Death in Paradise star Ben Miller has been modelling new suits for Marks & Spencer. In this interview he discusses meeting his comedy partner Alexander Armstrong when the pair attended Cambridge to his status as one of the big names in British comedy.
Ever since I can remember, comedy was the thing that I wanted to do,” says comedian, writer, actor and director Ben Miller. “I loved studying for my PhD [in solid-state physics], but I never really had any intention of having a career in it, so I started doing more writing, stand-up and acting, taking part in lots of student plays – all while I probably should have been researching electrons. I can remember walking to the lab in my final year at college – it was a very long walk, probably about four miles – and I had an idea for a one-man show about the former Blue Peter presenter John Noakes. He had disappeared, so I decided to leave my PhD and go and find him. I tracked him down in Mallorca, where he was living on a boat, took photos and incorporated them into the show, which I then took to the Edinburgh Festival. That was my first professional success.
“I met Alexander Armstrong [Ben’s partner in the comedy double-act Armstrong and Miller] on the back of that and knew immediately that we were going to work together. It was an amazing thing to happen and I’m so grateful that it did, because I now realise that it’s very rare to come across somebody and for there to be such trust. You’re throwing in your lot with each other and you know that you’re probably only going to have one shot and that you’re taking that shot together. They were really exciting times. We had a good five years of playing clubs, trying to get our material right, going to Edinburgh and taking abeating. One year, the reviews said, ‘Armstrong and Miller have created a new kind of comedy – one which isn’t funny and has no jokes.’ That was a bit brutal.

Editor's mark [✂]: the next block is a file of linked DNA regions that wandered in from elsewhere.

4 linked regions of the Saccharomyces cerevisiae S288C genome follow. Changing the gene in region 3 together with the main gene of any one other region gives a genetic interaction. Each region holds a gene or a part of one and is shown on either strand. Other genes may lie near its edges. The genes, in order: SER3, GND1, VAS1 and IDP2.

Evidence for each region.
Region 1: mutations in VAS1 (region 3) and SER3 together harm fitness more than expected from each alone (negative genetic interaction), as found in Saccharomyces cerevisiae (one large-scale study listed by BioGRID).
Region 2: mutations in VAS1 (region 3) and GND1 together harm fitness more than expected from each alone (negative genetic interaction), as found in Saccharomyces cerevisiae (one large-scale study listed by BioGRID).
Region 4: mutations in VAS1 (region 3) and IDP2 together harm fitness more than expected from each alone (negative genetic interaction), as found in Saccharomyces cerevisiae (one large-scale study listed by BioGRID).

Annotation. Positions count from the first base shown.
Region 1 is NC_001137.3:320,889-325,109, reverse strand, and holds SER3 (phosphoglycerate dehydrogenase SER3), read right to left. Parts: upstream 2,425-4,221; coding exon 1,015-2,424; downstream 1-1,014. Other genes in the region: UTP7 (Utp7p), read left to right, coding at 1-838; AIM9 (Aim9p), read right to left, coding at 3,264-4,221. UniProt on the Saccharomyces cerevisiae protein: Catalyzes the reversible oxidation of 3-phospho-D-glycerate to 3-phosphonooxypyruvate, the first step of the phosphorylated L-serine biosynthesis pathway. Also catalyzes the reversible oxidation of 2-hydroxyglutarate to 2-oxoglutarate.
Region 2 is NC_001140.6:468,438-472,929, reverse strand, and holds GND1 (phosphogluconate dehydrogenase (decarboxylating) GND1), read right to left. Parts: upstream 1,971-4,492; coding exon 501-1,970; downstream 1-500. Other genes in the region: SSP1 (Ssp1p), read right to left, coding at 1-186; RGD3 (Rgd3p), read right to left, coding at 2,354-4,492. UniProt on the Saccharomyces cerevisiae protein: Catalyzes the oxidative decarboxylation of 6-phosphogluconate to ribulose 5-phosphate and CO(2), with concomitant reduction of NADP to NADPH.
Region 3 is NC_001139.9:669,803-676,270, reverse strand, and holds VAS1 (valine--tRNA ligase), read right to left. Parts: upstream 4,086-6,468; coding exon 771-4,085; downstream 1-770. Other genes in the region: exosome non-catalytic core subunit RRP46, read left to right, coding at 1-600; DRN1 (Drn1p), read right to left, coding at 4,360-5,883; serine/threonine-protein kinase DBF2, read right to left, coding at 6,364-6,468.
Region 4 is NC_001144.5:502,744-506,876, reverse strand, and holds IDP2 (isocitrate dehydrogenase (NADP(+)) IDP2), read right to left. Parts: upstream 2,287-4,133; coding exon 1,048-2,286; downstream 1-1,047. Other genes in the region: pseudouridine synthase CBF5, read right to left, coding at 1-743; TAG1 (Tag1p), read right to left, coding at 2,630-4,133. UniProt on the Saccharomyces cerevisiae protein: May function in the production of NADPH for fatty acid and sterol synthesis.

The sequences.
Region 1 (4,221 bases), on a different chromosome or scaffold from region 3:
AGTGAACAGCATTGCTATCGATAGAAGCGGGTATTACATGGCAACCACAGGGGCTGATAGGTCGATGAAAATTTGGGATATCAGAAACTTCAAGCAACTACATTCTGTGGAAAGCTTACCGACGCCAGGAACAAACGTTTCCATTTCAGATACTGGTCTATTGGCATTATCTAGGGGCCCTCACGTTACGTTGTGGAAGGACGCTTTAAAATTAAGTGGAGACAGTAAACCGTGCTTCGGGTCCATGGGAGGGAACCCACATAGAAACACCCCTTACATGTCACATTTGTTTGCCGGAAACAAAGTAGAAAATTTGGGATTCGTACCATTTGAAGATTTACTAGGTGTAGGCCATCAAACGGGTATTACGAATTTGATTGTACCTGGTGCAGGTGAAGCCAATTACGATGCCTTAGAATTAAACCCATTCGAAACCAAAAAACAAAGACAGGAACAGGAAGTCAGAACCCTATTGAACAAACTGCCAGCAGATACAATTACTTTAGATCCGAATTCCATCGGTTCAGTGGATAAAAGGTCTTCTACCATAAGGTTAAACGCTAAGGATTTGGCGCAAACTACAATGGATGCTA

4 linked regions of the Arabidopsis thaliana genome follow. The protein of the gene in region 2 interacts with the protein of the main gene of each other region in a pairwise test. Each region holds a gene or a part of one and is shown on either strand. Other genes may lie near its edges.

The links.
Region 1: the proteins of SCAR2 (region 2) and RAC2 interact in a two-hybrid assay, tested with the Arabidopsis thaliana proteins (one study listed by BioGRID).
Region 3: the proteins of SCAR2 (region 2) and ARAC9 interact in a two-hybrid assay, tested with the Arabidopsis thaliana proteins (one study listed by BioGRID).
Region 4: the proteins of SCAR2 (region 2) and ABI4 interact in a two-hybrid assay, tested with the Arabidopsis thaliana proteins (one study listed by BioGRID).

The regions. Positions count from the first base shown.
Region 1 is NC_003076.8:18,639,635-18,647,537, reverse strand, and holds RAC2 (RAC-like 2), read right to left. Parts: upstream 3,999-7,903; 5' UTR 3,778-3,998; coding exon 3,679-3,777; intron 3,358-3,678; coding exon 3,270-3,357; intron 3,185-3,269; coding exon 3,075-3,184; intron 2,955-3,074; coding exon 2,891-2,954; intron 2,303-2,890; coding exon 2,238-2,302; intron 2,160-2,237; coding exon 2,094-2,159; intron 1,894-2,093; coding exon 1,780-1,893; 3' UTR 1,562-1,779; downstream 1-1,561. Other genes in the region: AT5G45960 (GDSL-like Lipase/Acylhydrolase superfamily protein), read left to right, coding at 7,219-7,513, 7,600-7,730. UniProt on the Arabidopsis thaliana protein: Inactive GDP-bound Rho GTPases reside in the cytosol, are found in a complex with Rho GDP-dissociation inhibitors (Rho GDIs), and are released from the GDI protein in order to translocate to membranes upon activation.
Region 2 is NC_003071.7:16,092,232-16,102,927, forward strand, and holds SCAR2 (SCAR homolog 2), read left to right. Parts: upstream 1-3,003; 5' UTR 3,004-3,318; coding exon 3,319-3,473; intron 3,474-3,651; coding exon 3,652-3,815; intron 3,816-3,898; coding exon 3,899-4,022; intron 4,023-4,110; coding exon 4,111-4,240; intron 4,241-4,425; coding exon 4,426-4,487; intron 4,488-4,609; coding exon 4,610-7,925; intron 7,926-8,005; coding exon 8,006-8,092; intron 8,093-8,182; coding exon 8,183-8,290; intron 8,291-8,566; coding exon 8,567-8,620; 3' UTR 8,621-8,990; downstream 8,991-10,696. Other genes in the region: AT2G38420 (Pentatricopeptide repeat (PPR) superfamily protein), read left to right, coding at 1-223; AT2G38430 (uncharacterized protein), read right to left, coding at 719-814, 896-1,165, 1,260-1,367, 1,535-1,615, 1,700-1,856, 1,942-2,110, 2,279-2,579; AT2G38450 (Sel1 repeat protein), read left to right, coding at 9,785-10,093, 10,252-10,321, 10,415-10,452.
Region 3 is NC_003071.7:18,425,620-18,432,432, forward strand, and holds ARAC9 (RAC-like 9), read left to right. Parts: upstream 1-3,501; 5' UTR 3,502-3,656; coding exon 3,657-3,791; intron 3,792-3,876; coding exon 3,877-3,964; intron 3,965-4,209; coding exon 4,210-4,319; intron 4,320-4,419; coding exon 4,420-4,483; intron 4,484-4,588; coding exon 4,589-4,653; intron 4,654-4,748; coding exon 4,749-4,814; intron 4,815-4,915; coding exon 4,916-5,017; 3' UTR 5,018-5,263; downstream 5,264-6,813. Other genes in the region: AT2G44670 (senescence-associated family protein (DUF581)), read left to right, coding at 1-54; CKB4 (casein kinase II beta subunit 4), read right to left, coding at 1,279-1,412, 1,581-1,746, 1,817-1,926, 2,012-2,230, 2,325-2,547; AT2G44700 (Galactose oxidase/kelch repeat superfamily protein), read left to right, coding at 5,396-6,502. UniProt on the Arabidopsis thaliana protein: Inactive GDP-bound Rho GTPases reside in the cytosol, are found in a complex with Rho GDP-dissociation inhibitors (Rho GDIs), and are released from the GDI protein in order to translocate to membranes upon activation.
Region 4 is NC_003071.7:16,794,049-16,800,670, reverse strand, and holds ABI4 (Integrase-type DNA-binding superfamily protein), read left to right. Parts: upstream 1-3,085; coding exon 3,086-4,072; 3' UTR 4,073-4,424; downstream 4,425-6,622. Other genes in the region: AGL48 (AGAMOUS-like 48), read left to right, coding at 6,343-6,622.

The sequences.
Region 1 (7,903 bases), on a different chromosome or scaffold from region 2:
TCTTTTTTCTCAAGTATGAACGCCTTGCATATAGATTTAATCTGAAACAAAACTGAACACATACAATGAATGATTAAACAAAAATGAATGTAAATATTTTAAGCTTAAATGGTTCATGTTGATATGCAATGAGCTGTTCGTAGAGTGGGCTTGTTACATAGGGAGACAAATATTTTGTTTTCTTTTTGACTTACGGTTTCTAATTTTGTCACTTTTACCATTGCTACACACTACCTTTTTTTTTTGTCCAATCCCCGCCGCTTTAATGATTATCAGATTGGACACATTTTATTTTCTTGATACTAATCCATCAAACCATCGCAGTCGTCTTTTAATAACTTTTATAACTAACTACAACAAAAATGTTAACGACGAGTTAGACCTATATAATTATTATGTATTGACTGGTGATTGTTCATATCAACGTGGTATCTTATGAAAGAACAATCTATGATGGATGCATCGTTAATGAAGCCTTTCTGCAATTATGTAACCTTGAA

“Just as we were on the brink of making it, Alexander was offered a big part in a musical at the National Theatre. He was saying, ‘Should I do it? Should I not?’ and I was thinking, ‘Please don’t take the part!’ I went out and found a review of the play in the newspaper and sat him down and said, ‘If you take this part and it’s a hit, there might be a picture of you and a sentence about your performance but that’s all you’ll get. Whereas if we do our act and we’re successful, the whole article will be about you. It’ll be about things you’ve written – your comedy – and it will have a life beyond just a little flicker in a newspaper.’ And good for him, he turned it down and we got our break a few weeks later.
“I’ve had so many career highlights since, things that I can’t believe I’ve had the chance to do. I try and push myself to do comedy in different forms: movies, TV, comedy books about physics – whatever way I can, really. Winning a BAFTA for The Armstrong and Miller Show meant an amazing amount. To think we’d come that distance, from writing sketches on scraps of paper to having our own show on TV! I’ll never forget watching Rowan Atkinson at work on the first Johnny English film, either – that’s the sort of moment when you think, there’s no better place for me to be than here.”